Legendary musicians Ringo Madlingozi and Eugene Mthethwa have vowed to fight the South African Music Rights Organisation (SAMRO) all the way to the Constitutional Court if they don’t pay them their outstanding royalties dating back to 1995.
Madlingozi, who became a Member of Parliament in 2019, and Mthethwa, a member of Kwaito group called Trompies, entered the offices of SAMRO on Thursday to protest.
CEO Mark Rosin tried four times to forcibly remove them from the premises using private security and SAPS before finally succeeding on Friday.
Speaking to Scrolla.Africa, Mthethwa said they left the offices because the board asked to be given six weeks to review the protestors’ complaints.
“People will think that what we are doing is wrong. No, we are fighting for our rights. We are fighting corruption within SAMBRO and they don’t want to pay artists their money.
“It was not until 2019 that I learnt that our songs are listed as undocumented meaning that no one was owning those songs and that no one was able to receive royalties for them,” said the fuming Mthethwa.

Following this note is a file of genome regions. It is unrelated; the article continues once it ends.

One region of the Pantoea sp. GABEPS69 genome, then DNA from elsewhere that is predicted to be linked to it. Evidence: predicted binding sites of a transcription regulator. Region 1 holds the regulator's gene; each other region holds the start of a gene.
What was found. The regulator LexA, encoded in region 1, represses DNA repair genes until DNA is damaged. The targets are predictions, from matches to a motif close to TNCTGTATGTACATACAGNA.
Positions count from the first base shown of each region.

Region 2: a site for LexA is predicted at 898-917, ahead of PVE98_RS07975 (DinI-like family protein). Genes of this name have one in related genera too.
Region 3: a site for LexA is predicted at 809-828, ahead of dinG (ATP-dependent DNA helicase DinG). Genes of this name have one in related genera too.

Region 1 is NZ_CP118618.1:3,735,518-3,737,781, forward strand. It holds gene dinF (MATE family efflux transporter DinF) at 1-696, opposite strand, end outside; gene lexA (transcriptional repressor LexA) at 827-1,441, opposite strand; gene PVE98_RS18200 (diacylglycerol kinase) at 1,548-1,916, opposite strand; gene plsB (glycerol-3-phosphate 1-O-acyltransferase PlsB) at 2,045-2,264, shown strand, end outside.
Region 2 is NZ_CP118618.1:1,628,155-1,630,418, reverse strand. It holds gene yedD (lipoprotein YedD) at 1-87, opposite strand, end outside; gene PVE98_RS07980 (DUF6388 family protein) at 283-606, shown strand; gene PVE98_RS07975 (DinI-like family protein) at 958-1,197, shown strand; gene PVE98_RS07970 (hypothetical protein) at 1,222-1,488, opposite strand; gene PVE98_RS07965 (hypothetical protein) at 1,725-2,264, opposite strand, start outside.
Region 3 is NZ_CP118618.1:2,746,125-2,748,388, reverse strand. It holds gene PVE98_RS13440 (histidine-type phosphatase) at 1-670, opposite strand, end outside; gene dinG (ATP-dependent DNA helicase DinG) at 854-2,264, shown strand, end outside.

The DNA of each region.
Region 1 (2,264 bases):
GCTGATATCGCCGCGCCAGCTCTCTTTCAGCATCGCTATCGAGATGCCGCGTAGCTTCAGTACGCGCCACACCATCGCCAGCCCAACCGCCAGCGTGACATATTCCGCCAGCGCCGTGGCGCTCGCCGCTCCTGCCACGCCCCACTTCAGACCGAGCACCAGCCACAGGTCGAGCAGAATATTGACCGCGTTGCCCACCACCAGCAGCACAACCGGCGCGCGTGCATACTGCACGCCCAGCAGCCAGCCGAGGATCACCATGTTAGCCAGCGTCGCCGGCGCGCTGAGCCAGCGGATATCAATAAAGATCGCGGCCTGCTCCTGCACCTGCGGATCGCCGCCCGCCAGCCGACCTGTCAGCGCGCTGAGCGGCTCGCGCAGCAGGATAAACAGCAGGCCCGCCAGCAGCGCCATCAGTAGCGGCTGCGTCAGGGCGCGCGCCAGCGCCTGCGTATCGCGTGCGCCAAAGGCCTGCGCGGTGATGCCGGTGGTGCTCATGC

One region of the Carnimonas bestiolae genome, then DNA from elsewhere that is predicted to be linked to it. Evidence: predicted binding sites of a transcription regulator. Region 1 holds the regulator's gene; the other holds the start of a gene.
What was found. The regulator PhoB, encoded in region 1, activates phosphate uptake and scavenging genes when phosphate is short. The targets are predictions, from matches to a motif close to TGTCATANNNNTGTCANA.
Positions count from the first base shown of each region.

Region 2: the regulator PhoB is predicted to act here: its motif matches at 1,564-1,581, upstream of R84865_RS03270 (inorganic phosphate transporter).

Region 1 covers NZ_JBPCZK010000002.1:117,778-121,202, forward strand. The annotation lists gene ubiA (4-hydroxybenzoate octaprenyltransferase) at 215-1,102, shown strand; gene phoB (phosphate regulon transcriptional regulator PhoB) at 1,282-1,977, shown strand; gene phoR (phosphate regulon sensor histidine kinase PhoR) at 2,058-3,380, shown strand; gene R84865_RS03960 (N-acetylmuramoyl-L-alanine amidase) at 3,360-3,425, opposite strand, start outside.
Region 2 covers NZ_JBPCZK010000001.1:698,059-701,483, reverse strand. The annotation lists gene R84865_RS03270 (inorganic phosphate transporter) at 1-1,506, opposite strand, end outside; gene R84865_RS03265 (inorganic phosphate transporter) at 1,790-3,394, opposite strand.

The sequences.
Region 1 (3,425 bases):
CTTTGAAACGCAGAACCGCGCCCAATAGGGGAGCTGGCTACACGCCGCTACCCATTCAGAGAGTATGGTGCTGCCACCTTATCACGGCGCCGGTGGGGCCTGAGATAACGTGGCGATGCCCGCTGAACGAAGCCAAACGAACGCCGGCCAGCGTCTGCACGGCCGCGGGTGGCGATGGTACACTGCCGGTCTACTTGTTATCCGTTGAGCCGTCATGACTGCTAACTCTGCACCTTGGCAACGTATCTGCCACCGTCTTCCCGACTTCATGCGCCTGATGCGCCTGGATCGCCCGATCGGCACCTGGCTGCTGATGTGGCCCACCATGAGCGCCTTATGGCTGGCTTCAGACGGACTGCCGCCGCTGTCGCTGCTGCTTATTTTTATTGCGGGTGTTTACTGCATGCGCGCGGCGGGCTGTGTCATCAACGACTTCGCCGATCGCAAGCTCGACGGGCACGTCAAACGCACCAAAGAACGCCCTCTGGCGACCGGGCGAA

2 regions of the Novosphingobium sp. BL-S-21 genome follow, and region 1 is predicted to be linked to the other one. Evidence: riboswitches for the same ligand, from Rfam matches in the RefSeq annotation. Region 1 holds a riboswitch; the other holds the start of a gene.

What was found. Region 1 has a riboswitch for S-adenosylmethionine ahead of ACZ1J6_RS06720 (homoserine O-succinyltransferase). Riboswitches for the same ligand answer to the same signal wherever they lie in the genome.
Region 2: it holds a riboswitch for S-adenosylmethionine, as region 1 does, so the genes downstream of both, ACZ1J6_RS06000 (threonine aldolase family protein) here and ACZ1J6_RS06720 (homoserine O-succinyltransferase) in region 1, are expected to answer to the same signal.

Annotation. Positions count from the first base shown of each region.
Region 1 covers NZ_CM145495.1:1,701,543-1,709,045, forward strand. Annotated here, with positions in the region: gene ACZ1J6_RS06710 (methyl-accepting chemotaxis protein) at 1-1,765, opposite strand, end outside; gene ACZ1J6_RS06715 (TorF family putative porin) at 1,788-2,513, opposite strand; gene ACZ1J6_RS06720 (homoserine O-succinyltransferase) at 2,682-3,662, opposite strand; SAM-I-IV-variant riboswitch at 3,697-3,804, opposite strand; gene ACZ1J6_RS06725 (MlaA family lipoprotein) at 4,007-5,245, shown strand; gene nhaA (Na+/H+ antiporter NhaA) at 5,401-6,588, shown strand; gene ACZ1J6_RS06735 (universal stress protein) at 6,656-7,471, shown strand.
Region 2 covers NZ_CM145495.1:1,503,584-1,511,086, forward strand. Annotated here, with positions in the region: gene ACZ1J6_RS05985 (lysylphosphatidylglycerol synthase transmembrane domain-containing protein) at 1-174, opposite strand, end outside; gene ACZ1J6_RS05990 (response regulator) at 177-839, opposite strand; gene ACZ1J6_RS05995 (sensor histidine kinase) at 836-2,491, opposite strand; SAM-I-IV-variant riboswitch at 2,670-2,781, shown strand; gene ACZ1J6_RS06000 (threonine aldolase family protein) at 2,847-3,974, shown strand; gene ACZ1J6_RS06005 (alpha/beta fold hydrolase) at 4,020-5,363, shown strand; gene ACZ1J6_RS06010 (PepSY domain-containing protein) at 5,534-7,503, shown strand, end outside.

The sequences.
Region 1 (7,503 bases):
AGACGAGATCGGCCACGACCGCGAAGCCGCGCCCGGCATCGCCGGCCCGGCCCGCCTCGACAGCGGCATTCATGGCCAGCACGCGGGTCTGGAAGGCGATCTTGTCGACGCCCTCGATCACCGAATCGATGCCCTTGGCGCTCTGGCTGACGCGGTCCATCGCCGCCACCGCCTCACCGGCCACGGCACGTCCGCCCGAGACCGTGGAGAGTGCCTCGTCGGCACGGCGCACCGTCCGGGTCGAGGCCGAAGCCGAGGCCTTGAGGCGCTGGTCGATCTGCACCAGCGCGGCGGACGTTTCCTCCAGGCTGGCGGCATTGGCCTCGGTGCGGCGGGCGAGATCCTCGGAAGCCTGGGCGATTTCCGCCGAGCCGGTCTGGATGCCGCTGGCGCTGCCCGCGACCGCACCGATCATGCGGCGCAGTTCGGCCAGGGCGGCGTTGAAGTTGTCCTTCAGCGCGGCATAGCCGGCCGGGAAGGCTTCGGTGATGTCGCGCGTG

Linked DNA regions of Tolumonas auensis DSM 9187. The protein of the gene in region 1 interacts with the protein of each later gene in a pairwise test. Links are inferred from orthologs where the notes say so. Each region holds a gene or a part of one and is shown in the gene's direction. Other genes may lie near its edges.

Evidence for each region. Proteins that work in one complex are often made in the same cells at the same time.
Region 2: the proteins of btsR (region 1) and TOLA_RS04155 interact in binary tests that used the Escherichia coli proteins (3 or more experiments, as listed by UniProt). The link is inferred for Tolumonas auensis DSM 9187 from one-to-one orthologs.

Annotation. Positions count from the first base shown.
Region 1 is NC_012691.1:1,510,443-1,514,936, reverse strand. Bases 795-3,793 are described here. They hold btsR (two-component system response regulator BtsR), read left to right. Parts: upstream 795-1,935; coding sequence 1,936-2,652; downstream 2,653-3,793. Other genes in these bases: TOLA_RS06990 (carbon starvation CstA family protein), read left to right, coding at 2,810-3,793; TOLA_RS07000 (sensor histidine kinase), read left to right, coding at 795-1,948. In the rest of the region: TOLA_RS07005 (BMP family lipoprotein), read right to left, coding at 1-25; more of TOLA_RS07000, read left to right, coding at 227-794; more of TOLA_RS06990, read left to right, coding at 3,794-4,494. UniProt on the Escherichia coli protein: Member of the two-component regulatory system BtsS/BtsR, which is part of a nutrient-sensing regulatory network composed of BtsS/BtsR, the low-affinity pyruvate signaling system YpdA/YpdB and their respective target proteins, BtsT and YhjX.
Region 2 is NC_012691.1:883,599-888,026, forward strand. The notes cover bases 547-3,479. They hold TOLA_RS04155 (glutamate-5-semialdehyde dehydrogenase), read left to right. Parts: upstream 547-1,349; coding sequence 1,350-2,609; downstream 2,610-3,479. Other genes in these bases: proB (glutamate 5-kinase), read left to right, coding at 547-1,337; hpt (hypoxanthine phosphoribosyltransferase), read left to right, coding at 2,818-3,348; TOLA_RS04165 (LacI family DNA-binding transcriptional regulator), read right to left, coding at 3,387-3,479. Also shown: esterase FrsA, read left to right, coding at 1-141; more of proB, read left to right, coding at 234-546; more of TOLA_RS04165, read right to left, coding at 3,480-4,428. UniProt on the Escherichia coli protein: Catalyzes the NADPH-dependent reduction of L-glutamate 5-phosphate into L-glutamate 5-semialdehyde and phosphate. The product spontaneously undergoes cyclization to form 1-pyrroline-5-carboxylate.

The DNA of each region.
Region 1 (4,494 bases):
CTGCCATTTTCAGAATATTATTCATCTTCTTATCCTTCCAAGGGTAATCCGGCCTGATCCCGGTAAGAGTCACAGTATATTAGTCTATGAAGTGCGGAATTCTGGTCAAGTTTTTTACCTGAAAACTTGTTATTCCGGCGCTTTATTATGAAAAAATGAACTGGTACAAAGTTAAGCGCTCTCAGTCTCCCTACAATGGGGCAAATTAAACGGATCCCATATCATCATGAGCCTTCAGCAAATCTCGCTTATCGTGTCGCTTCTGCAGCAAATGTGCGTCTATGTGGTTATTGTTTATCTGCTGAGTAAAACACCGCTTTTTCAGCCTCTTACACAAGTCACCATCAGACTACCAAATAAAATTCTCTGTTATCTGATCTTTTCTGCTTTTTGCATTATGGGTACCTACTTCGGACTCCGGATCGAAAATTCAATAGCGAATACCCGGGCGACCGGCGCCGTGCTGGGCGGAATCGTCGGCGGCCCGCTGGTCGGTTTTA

He added that the reason he decided to take this route is because SAMRO boss Rosin is refusing to meet with them.
“Mark is representing us as artists. We are members of SAMBRO. When we are not happy as artists, it is painful to see people enriching themselves with our money.”
Scrolla.Africa is in possession of email copies dating back to 2019, in which Mthethwa communicated with the previous board members who ignored him.
“I also forwarded the same complaints to the same Mark who was brought in to save SAMRO but he is not doing a good job.”
Mthethwa added that they will be meeting on Sunday with other artists to discuss a way forward as the protest is gaining momentum because more artists are coming forward reminding them of their royalties.
When contacted for comment, SAMRO Communications Manager, Jacqui Mabuza, sent us a statement they released to media houses in which Rosin confirmed knowing about the protestors’ grievances and criticised them for staging the protest.